Information I need from you:
I will need at least 3 to 4 weeks notice
for any letter of recommendation.
The less notice I receive from you, the more likely
I will say no or submit your letter late.
For undergraduates asking for a letter of recommendation
for graduate school/summer REU/scholarship
I require a grade of:
A for students in a large lecture class (50 or more students)
B or higher for students in smaller classes (25 or fewer students).
Exceptions will be made in very special circumstances.
You must waive your right
to see my letter.
Programs will not take my letter seriously if you have
access to it.
If you are worried about something I may write,
as you are consistantly late to class, do not always
attend class, you hand in homework
late, you never ask or answer questions in
class, etc. then
you should ask another professor
to write you a letter.
Be sure to
use my correct email
when you submit your electronic application.
Otherwise I will not receive the letter request.
A paper and electronic copy of:
Follow-up from you:
Current transcript (unofficial is okay)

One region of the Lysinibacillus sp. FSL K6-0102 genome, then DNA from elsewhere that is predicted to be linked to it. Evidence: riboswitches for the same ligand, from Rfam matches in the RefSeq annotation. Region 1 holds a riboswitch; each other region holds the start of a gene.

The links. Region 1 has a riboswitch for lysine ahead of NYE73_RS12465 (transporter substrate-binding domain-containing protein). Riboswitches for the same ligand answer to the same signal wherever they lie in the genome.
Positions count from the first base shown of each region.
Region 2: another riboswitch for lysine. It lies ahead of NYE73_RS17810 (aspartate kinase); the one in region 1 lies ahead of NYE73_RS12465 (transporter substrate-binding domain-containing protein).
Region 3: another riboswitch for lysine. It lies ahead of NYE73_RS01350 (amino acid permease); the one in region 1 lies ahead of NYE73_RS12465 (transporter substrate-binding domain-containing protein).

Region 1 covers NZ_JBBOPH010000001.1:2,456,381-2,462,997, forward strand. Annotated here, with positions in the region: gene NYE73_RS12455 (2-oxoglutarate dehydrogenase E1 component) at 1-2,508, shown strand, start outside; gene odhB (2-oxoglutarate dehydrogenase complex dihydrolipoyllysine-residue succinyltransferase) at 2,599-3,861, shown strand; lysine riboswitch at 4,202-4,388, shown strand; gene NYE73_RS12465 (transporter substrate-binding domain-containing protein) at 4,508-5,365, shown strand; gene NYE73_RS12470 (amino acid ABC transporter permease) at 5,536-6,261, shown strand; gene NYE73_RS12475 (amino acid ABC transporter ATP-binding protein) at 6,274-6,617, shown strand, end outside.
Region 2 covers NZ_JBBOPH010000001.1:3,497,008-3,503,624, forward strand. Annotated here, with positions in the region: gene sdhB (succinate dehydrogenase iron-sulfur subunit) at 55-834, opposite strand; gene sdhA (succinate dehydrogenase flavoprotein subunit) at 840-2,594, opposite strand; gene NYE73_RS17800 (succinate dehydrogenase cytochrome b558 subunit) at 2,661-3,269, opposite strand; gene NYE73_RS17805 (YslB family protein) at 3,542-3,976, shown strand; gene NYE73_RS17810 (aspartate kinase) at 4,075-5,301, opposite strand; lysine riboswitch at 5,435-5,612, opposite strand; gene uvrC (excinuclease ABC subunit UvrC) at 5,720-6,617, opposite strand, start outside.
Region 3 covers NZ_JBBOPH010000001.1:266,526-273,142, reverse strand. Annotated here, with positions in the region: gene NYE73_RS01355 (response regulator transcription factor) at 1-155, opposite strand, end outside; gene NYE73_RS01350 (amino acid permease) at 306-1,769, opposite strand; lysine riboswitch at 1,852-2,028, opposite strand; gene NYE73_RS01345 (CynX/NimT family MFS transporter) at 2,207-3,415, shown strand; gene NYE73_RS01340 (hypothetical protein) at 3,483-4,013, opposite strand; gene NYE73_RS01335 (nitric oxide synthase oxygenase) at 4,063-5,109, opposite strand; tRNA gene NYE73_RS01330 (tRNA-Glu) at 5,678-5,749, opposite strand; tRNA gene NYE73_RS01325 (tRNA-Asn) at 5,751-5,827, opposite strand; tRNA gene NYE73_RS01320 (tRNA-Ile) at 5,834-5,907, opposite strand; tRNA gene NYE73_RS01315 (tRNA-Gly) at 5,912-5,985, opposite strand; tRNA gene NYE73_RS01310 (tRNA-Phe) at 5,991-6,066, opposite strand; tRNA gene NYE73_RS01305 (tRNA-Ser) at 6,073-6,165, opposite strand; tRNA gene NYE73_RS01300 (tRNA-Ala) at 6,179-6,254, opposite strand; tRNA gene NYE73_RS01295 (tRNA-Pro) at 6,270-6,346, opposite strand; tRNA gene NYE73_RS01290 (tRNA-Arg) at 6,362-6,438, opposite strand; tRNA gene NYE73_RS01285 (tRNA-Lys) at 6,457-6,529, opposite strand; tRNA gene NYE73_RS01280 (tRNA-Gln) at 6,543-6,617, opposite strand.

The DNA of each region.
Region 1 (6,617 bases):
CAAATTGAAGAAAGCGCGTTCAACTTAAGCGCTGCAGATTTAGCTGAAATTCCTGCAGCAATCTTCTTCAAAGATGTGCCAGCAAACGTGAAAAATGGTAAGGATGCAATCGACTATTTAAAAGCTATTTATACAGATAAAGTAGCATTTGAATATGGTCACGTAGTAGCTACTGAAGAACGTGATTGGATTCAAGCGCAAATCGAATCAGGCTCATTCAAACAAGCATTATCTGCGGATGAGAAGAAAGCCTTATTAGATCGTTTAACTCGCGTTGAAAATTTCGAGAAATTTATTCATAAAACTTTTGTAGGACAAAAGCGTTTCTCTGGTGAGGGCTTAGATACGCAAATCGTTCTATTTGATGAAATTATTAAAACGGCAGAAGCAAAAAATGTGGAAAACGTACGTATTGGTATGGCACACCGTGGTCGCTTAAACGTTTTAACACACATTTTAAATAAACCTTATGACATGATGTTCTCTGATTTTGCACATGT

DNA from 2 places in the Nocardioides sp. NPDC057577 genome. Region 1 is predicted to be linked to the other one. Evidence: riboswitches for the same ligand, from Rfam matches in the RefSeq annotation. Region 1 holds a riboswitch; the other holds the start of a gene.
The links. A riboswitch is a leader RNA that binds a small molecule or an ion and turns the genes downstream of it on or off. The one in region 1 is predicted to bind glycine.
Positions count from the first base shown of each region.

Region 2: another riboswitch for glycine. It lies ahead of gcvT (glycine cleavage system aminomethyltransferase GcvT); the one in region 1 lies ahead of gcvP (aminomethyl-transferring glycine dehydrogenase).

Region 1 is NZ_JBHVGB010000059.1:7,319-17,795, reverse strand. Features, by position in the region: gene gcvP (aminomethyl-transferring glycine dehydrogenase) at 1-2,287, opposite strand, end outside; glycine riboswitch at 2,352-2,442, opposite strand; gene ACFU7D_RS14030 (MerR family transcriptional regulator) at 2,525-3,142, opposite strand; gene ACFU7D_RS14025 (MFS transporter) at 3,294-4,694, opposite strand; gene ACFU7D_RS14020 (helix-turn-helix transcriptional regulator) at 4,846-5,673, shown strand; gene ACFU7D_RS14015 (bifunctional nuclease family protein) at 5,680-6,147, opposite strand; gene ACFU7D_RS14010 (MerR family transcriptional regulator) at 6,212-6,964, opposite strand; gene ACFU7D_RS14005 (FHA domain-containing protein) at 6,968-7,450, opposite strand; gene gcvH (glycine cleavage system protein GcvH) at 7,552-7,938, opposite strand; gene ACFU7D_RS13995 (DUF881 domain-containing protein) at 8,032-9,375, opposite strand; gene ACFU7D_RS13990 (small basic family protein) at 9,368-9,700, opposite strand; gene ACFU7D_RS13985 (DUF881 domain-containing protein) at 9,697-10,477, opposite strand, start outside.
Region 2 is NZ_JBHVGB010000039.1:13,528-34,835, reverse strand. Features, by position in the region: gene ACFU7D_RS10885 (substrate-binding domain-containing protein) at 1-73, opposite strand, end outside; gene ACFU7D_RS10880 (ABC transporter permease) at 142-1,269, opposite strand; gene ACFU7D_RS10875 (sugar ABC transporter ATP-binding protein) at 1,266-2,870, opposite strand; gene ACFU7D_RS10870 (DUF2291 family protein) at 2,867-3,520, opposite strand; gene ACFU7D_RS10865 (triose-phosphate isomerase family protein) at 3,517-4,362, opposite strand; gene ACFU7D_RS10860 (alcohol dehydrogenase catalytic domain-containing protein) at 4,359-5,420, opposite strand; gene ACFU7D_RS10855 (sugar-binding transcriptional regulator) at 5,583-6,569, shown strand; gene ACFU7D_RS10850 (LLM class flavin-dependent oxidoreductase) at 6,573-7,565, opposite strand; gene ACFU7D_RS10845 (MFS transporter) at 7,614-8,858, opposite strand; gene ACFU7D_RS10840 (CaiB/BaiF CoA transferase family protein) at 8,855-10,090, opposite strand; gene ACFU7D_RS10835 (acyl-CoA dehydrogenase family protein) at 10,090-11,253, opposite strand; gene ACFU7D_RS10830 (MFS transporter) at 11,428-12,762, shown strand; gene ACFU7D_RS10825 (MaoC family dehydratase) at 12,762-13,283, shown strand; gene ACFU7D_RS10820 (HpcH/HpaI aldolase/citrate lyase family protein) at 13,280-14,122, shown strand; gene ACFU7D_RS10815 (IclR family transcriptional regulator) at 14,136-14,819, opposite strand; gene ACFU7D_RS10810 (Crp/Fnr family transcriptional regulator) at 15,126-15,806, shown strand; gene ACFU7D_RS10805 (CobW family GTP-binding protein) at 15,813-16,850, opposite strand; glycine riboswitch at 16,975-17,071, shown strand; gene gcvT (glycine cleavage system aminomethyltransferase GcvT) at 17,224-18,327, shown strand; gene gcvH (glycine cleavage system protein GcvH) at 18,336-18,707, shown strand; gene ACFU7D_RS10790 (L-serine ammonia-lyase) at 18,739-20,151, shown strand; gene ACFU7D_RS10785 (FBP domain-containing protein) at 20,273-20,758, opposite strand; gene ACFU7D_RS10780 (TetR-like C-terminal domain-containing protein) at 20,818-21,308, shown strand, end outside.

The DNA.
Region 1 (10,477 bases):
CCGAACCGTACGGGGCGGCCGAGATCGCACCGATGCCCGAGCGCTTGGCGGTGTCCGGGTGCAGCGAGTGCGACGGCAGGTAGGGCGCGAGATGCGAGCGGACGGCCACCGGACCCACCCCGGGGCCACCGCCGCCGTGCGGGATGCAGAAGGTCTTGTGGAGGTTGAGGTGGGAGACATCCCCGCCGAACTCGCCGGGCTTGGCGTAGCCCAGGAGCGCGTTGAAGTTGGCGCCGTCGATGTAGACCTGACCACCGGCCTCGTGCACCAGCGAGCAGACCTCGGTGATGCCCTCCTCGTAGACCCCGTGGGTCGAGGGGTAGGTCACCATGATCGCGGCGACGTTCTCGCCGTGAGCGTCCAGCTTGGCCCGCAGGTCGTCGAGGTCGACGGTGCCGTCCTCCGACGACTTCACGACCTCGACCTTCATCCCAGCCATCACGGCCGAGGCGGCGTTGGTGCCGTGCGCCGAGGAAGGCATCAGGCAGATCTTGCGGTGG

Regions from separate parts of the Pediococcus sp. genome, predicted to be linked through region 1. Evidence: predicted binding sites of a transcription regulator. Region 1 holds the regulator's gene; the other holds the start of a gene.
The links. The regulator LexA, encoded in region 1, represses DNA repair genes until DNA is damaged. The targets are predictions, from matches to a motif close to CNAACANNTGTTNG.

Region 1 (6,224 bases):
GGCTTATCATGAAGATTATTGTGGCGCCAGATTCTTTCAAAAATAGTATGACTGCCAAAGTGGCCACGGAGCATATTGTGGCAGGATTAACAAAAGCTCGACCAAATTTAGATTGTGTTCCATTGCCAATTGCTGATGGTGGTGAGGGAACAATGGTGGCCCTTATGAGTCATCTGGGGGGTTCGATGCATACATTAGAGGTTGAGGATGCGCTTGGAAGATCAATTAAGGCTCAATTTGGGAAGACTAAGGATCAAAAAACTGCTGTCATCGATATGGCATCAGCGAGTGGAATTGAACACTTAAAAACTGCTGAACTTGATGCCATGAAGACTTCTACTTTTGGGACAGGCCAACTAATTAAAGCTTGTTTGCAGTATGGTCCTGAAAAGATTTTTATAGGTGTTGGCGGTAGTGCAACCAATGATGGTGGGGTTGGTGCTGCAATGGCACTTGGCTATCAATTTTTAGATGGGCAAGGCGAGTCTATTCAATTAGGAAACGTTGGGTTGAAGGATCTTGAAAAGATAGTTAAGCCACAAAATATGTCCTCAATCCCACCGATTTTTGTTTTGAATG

Information about the program you are applying to
Tell me why you are applying and what makes you particularly qualified
for this scholarship/summer program/graduate program/etc.
A list of other individual(s) who are writing letters for you.
I don't want to replicate items in their letters.
Specific instructions as to where I should submit my letter.
Please remind me
one week before the due date
that the deadline is drawing near
if you have not received an email from your applicant site
or an email from me
stating that my letter has been submitted.
I may have gotten sidelined by some unforeseen
emergency, jury duty, or simply just forgot
since I have too many other things to juggle at the
Unfortunately students who have been asking me to write
letters for them recently
simply do not understand that my job entails
a lot more than
showing up to class and lecturing. A typical professor spends
60 to 70 hours per week
preparing classes, lecturing, grading, holding office hours,
serving on committees, reading job applications,
writing grant proposals, refereeing papers, doing outreach
As a mathematician, I also learn and discover new mathematics
which requires me to attend conferences, workshops,
give talks and host
I am very busy.
Please step back and count how many hours
you as a student
spend per week attending class, studying and doing homework.
Many of my guidelines have been inspired by guidelines
from other professors.
See the pages of:
Tom Roby, and